Project Just, an online database for shoppers to source information on the sustainable and ethical practices of clothing brands, is currently incubated at Astrolabs Dubai. It is one of the few social enterprises in the country.
Al Shehail cofounded the business only a year and a half ago with Natalie Grillon, who is also an Acumen Fellow. Though not profitable yet, Project Just has been extensively covered by global media and fashion outlets for its pioneering work.
Al Shehail (below) sat with Wamda to discuss the process of building a social enterprise and whether or not it is actually possible to make money while doing good.
Start with a lot of research. We knew [the problem of sustainability in fashion] needed to be solved, [and] if we could solve it in a meaningful way it would be a problem worth solving from a social and business perspective. You’ve got to get on Skype calls with designers in New York at 2am to understand the supplier chain, tour around India to understand the issues they were having, and talked to users. Anyone that will talk to you, talk to them.
Become obsessed with the problem. We realized that our approach to [making fashion ethical and sustainable] would be shaping our thinking. The idea changed a 100 times, and we’ve revisited it so many times that some early supporters have wondered what we’re doing. We landed on the idea of Project Just after a year of work, research and testing.
Leverage your passion and find a base. We talked to Acumen about how serious we were about the issues. We really believed we had the skill set needed to solve the problem of sustainable clothing, we knew the people on the ground and felt an urgency to solve the problem. We couldn’t do it on our own. Acumen incubated us, gave us office space in NYC, and through that we had financial support and access to an incredible network of people.
Finding a model to follow might be difficult. We were doing something and solving something that no one’s really done before. We got inspiration and excitement from the food industry, thinking about the trajectory of the excitement for organic, local and healthy food and the growth of that over the past 10-15 years. The movement happening in fashion is a similar one - with a segment of millennials who really believe they need to align their values with the product their consume. We also realized we people are not going to change their ways unless you give them an alternative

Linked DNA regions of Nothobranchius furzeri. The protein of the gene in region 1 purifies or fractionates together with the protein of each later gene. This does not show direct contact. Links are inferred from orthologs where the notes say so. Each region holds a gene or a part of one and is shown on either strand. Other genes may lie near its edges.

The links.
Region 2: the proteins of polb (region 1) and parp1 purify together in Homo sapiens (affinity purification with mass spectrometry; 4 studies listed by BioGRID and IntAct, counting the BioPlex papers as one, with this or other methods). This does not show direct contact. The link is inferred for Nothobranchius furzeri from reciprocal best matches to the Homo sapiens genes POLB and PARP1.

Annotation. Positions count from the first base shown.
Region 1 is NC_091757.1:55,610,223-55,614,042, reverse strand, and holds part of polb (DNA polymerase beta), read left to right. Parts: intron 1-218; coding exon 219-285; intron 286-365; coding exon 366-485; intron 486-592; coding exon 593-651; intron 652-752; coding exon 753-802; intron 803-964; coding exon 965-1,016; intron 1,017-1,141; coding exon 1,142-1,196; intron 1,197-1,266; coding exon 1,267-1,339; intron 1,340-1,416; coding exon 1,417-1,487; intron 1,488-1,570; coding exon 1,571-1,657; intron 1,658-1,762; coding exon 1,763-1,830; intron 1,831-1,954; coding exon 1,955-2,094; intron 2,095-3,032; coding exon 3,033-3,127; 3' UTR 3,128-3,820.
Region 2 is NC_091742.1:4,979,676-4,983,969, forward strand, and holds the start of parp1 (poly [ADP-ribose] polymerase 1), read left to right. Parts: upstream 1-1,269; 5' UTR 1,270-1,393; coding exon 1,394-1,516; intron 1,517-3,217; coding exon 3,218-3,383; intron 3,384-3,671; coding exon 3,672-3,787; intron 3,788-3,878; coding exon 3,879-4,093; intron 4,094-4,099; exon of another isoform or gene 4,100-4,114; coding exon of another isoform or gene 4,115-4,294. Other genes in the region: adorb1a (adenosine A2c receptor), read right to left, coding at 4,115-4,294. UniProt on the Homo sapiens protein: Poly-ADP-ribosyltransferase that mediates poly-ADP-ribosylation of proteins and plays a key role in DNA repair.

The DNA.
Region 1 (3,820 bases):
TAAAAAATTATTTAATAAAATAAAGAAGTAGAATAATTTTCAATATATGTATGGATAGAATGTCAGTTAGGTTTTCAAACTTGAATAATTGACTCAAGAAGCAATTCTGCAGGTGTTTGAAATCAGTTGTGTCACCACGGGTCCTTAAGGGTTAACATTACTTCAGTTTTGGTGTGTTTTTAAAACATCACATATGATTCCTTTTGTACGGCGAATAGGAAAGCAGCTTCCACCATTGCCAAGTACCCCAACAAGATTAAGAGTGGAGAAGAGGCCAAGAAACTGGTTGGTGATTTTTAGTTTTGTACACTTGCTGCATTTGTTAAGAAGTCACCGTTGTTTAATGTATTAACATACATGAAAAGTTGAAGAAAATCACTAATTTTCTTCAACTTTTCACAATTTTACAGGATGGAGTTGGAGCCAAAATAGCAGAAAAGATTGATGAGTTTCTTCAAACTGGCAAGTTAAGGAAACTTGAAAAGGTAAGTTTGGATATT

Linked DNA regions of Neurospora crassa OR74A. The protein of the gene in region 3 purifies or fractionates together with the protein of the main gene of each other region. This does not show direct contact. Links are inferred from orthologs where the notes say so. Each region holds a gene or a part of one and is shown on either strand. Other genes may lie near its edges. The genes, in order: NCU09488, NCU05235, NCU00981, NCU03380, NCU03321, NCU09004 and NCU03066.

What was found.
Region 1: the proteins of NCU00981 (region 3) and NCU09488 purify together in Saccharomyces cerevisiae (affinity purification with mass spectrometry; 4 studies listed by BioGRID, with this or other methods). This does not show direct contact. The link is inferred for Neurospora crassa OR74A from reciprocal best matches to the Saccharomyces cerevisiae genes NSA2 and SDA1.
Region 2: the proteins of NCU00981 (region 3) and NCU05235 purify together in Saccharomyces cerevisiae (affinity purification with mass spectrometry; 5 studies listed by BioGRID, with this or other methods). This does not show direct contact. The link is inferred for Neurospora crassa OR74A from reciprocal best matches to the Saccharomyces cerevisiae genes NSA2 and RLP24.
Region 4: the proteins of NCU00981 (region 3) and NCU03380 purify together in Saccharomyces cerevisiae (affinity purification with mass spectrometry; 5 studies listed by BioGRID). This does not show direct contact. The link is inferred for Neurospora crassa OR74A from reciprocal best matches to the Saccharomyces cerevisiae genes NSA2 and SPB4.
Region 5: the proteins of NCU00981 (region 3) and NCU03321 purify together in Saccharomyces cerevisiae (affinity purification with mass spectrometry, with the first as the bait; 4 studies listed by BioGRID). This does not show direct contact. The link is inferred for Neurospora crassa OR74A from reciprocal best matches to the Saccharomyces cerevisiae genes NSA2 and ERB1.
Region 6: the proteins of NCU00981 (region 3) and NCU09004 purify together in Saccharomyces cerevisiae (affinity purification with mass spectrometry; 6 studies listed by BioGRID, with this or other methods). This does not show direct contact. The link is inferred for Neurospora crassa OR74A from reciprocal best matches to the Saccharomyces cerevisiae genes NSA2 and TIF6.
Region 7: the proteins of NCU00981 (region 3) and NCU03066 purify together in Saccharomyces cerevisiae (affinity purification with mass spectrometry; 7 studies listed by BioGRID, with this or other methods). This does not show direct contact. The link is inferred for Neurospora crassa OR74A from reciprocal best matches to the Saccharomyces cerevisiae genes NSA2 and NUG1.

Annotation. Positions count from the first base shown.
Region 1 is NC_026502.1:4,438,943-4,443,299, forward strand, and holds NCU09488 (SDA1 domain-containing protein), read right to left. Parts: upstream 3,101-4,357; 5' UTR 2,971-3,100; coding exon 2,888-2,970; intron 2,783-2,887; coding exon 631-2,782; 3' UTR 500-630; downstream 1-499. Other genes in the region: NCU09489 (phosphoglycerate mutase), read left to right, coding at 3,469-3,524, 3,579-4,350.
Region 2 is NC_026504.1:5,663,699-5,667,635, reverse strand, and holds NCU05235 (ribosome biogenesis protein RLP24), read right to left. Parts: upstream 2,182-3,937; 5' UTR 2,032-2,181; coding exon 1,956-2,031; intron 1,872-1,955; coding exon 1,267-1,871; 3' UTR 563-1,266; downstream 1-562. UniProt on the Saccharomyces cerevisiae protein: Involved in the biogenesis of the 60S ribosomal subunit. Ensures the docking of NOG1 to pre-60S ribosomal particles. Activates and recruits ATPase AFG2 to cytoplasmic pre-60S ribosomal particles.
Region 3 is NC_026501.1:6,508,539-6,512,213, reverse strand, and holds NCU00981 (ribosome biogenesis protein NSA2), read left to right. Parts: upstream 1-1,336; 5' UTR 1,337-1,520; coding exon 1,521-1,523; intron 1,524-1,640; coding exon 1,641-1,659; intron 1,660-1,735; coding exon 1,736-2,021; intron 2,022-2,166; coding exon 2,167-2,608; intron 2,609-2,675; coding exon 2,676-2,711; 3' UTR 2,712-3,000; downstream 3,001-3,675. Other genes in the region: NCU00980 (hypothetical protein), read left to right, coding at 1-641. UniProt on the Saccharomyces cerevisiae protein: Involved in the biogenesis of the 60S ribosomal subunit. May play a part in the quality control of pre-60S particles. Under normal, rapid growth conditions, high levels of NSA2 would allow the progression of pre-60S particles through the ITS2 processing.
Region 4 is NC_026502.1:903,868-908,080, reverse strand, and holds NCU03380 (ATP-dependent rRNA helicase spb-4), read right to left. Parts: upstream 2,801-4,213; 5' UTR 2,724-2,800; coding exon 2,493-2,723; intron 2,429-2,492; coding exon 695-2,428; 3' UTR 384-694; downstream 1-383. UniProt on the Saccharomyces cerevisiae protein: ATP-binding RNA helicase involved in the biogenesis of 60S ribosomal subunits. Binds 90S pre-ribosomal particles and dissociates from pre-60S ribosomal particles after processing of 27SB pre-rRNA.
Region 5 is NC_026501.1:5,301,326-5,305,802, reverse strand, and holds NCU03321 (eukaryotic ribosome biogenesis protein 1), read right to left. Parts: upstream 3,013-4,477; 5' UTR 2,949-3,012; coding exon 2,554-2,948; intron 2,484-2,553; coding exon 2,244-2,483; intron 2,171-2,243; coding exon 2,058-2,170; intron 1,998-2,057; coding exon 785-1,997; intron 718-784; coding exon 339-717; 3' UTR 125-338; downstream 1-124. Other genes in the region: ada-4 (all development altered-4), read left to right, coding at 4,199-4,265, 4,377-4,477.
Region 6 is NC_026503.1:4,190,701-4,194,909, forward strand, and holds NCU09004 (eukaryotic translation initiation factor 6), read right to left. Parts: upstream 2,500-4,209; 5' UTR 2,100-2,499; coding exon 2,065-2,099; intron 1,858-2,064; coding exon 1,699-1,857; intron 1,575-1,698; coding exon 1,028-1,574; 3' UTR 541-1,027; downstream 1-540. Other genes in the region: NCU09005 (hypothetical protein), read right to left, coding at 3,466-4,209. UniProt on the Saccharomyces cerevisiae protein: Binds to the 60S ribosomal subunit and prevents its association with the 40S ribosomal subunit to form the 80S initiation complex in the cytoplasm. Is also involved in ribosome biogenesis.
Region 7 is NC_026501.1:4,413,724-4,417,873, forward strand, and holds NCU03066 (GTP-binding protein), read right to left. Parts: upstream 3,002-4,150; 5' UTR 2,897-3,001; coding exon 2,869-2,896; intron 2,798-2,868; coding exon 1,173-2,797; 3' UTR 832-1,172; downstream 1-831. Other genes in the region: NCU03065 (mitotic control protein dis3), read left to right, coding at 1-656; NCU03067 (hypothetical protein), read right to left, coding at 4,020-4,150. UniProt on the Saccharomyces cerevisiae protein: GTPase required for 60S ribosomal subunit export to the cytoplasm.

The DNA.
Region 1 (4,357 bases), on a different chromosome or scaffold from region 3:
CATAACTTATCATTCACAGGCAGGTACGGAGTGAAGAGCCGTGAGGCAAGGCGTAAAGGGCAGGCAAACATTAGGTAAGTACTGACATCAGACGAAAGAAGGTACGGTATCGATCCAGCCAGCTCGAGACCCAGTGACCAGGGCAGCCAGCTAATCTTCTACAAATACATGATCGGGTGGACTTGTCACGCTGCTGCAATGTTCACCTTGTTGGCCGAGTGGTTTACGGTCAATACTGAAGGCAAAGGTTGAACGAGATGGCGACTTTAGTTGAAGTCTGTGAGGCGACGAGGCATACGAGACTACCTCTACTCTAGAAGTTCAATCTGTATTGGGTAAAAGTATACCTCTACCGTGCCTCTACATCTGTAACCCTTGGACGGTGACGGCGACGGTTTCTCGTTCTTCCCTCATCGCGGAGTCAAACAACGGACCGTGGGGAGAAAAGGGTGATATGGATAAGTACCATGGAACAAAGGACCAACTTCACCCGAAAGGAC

Revenue models are particularly challenging. There’s an additional layer of difficulty to monetizing a social enterprise- they exist to solve a social problem. That doesn't mean that you can’t solve it and make money. But your first goal is to solve a social problem. If there’s a tradeoff at any point, that tradeoff can’t be your social mission.
Monetization won’t always be the answer. As your user base grows you will reach a point where building credibility is critical. That's what you have to bet on in the long term. This could mean having to forego some profit making activities. You may have to stop testing for monetization, and spin off the research portion of your business.
Take investments where you can. Even if you’re a social enterprise it is OK to take money. Like any company, we have investments, we’ve also taken on consulting projects to gain revenue and grants for the research.
Play to your differentiators. When talking to people who are new to these issues or not aware of them, the challenge is to convince them that this is a really big opportunity. As two female entrepreneurs working in tech, fashion and ethics, being taken seriously by some players has been a challenge. But the flip side is being taken very seriously and people being very supportive.
Take advantage of the regional culture. Even though socent [social entrepreneurship] as a concept is very young, the culture and religious values around doing good as part of your role as a citizen on this earth are there. That can be a supporting factor.